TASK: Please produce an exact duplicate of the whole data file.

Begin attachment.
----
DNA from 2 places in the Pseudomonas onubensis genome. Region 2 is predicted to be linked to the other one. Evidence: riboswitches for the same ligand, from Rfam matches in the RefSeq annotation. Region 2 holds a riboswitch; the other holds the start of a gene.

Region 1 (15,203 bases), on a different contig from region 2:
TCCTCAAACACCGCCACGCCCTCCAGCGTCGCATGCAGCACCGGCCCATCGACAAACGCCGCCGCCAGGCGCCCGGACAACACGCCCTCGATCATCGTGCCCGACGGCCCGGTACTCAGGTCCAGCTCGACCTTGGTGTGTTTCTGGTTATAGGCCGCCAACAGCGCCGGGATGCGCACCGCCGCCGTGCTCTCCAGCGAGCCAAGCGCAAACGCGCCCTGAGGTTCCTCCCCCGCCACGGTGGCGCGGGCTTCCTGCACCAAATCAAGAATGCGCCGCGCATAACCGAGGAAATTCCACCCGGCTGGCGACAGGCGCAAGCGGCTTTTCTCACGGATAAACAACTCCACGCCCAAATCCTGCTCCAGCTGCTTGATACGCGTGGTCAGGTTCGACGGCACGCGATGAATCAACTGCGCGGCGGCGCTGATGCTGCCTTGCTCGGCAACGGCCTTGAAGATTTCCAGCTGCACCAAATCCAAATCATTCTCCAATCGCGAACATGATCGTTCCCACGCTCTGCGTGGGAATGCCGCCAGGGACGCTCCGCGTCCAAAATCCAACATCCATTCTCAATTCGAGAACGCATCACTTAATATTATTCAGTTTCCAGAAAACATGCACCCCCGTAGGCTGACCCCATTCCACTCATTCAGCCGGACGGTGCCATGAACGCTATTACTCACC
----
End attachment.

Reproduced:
DNA from 2 places in the Pseudomonas onubensis genome. Region 2 is predicted to be linked to the other one. Evidence: riboswitches for the same ligand, from Rfam matches in the RefSeq annotation. Region 2 holds a riboswitch; the other holds the start of a gene.

Region 1 (15,203 bases), on a different contig from region 2:
TCCTCAAACACCGCCACGCCCTCCAGCGTCGCATGCAGCACCGGCCCATCGACAAACGCCGCCGCCAGGCGCCCGGACAACACGCCCTCGATCATCGTGCCCGACGGCCCGGTACTCAGGTCCAGCTCGACCTTGGTGTGTTTCTGGTTATAGGCCGCCAACAGCGCCGGGATGCGCACCGCCGCCGTGCTCTCCAGCGAGCCAAGCGCAAACGCGCCCTGAGGTTCCTCCCCCGCCACGGTGGCGCGGGCTTCCTGCACCAAATCAAGAATGCGCCGCGCATAACCGAGGAAATTCCACCCGGCTGGCGACAGGCGCAAGCGGCTTTTCTCACGGATAAACAACTCCACGCCCAAATCCTGCTCCAGCTGCTTGATACGCGTGGTCAGGTTCGACGGCACGCGATGAATCAACTGCGCGGCGGCGCTGATGCTGCCTTGCTCGGCAACGGCCTTGAAGATTTCCAGCTGCACCAAATCCAAATCATTCTCCAATCGCGAACATGATCGTTCCCACGCTCTGCGTGGGAATGCCGCCAGGGACGCTCCGCGTCCAAAATCCAACATCCATTCTCAATTCGAGAACGCATCACTTAATATTATTCAGTTTCCAGAAAACATGCACCCCCGTAGGCTGACCCCATTCCACTCATTCAGCCGGACGGTGCCATGAACGCTATTACTCACC